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Jason Jackson Infuses Social Justice in Leadership Studies Curriculum



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by dr. Saby Labor in Audio, Blog, Resources
August 9, 2017 0 comments

In episode 03 of the Resilient Campus Podcast, Jason Jackson shares his experiences and insights as a queer man of color and the influence of his own femininity as a professional in college and university environments. Within his role developing curriculum in the Leadership Studies minor, he is able to infuse social justice content and identity-based work into faculty training. Jason shares strategies for self-care, staying in the work, and finding joy, laughter, and humor to sustain our personal and professional wellbeing. He shares a beautiful piece of writing from James Baldwin’s book, “The Fire Next Time” and a podcast that frames the work Jason is able to do in college environments.

Show Notes:

  • Jason shares how his gender expression influences his role as a college teacher and professional supporting college students 03:05
  • What does it mean to be in professional roles and tackle issues of professionalism for folks of color? 08:34
  • The story of Jason dropping the “f-bomb” on campus 09:41
  • Jason is doing amazing things in the Leadership Studies Minor at the University of Minnesota Twin Cities 11:31
  • Intentional emergence pedagogy tackles emerging social, political, and interpersonal issues in the classroom 12:15
  • Jason discusses how he centers social justice and identity work within curriculum and teaching 13:16
  • Strategies for embedding social justice concerns and building collaborative partnerships when working with faculty 15:56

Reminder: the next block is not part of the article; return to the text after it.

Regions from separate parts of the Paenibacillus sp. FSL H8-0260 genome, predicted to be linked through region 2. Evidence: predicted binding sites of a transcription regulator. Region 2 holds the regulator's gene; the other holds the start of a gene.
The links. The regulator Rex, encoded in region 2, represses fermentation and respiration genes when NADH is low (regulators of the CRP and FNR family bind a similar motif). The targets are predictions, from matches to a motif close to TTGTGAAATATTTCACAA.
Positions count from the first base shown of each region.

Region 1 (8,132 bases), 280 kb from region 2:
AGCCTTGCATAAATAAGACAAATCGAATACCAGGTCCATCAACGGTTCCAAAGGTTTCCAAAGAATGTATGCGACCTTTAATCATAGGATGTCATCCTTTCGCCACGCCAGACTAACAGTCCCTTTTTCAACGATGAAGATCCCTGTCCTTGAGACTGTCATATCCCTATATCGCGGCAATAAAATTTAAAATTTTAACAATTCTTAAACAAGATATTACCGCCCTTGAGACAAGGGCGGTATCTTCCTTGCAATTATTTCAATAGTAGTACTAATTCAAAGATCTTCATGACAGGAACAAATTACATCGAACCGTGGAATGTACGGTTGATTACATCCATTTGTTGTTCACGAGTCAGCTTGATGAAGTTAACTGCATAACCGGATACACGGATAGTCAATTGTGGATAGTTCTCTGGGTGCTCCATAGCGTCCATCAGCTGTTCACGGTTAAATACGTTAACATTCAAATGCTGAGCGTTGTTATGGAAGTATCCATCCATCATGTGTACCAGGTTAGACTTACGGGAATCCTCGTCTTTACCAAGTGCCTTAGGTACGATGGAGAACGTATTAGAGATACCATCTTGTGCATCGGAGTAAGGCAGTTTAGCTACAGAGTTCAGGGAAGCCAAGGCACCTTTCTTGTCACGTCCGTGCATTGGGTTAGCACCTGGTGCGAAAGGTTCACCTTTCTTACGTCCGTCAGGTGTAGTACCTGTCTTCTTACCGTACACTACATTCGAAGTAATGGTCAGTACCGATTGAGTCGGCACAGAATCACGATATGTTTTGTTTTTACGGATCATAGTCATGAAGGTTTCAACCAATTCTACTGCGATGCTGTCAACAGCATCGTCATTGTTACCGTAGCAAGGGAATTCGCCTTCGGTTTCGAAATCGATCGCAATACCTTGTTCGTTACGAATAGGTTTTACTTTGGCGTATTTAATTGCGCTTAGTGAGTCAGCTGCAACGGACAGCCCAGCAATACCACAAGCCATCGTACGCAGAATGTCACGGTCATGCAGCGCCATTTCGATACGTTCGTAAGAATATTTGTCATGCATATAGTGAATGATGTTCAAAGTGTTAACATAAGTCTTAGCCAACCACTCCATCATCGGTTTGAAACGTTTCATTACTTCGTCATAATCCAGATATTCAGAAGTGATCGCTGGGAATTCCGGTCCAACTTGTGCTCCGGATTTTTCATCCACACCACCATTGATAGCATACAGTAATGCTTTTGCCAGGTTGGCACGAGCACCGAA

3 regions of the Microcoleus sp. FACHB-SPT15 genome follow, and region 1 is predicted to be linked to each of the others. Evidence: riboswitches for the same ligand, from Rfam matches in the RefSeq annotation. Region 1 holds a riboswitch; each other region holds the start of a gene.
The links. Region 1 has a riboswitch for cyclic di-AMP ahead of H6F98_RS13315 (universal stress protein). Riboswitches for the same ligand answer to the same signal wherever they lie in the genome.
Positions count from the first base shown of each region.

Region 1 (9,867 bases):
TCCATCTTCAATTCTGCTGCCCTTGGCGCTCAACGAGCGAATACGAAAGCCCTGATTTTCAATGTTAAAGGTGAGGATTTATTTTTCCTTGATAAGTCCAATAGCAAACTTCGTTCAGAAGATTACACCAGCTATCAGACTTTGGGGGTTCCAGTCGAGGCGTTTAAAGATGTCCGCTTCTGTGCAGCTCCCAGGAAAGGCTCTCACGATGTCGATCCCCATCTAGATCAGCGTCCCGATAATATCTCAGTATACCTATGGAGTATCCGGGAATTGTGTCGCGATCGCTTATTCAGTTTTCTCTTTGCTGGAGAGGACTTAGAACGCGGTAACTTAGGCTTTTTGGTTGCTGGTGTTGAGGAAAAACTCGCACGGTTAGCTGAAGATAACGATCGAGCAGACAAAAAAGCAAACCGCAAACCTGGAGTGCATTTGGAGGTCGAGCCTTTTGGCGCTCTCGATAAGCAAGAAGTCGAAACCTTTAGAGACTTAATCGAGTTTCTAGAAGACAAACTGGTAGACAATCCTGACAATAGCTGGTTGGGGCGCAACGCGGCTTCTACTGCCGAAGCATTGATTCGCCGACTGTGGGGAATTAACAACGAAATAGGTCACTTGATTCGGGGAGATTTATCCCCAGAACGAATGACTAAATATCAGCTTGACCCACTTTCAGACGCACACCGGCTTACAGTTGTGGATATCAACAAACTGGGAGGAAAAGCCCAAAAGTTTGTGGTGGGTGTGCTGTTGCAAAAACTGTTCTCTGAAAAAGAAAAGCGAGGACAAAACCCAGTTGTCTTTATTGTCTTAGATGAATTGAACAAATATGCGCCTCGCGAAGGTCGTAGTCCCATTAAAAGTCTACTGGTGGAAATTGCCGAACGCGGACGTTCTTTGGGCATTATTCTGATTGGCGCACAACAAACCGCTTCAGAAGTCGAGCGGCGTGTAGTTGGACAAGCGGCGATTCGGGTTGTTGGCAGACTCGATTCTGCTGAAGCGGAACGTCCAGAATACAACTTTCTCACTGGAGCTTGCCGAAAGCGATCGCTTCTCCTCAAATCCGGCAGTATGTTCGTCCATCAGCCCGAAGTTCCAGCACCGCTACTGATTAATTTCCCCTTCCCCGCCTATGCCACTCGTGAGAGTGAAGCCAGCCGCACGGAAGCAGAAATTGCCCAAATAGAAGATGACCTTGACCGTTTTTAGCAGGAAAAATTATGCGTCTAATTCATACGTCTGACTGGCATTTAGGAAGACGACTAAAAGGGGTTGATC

• How do student affairs professionals get into college teaching roles? 19:15
  • How did Jason arrive to the work that he’s doing today? 21:35
  • Jason facilitates dialogue and education on issues of safe sex and LGBTQ support in the K-12 environment 23:09
  • Jason gets the call from the University of Minnesota from the GLBTA Programs Office to join their team 24:58
  • Jason talks about his reasons for getting a master’s degree to increase credibility in this field as a black queer person 25:30
  • Jason recommends a podcast and a book that bring humor and guide his work 30:10
  • What have been the biggest lessons Jason has learned in his professional life? 35:30
  • Shares a strategy for self-care in his daily work environment 36:05
  • What advice Jason would give to college professionals doing equity and inclusion work? 38:48
  • Jason reiterates Ani DiFranco’s lyric, “You’ve gotta to live light enough to see the humor and live long enough to see some change.” 40:30
  • Inspirational quote from Janet Mock “I’ve learned that none of us should reach for normal. Normal is so basic.” 43:08

Significant quotes:

  • “I was really starting to critique and carve out my own path now for what it means to be a professional and I don’t have to buy in to the respectability politics of that world. What a beautiful world to be in now to practice and interrogate those ideas. ” 09:16
  • “When I’m writing curriculum, I’m always asking myself the question of ‘Who am I serving?’, ‘Who am I protecting?’, and ‘Who am I letting off the hook?’. How can I bring instructors up to a level where they need to be in a world that is changing very rapidly, that is extremely political, and is very, very tense times.” 14:33
  • “That’s the beauty and the tragedy of student affairs professionals wanting to get more involved in teaching…you have to do some of the grunt work of doing adjunct work and not getting paid a ton of money to do it, but that experience is essential.” 20:01
  • “If you know you have a calling to do this work, to change the world, or just to change a student, or to change perspectives, stay in it.” 28:46

Links Mentioned:

  • Find out more information about adjunct teaching opportunities in the Leadership Studies minor at the University of Minnesota Twin Cities visit www.lead.umn.edu
  • Jason finds laughter by listening to the podcast, “The Read” 
  • Jason recommends the prelude to James Baldwin’s book, “The Fire Next Time” as a significant influence in his work as a social justice educator
  • Connect with Jason on LinkedIn

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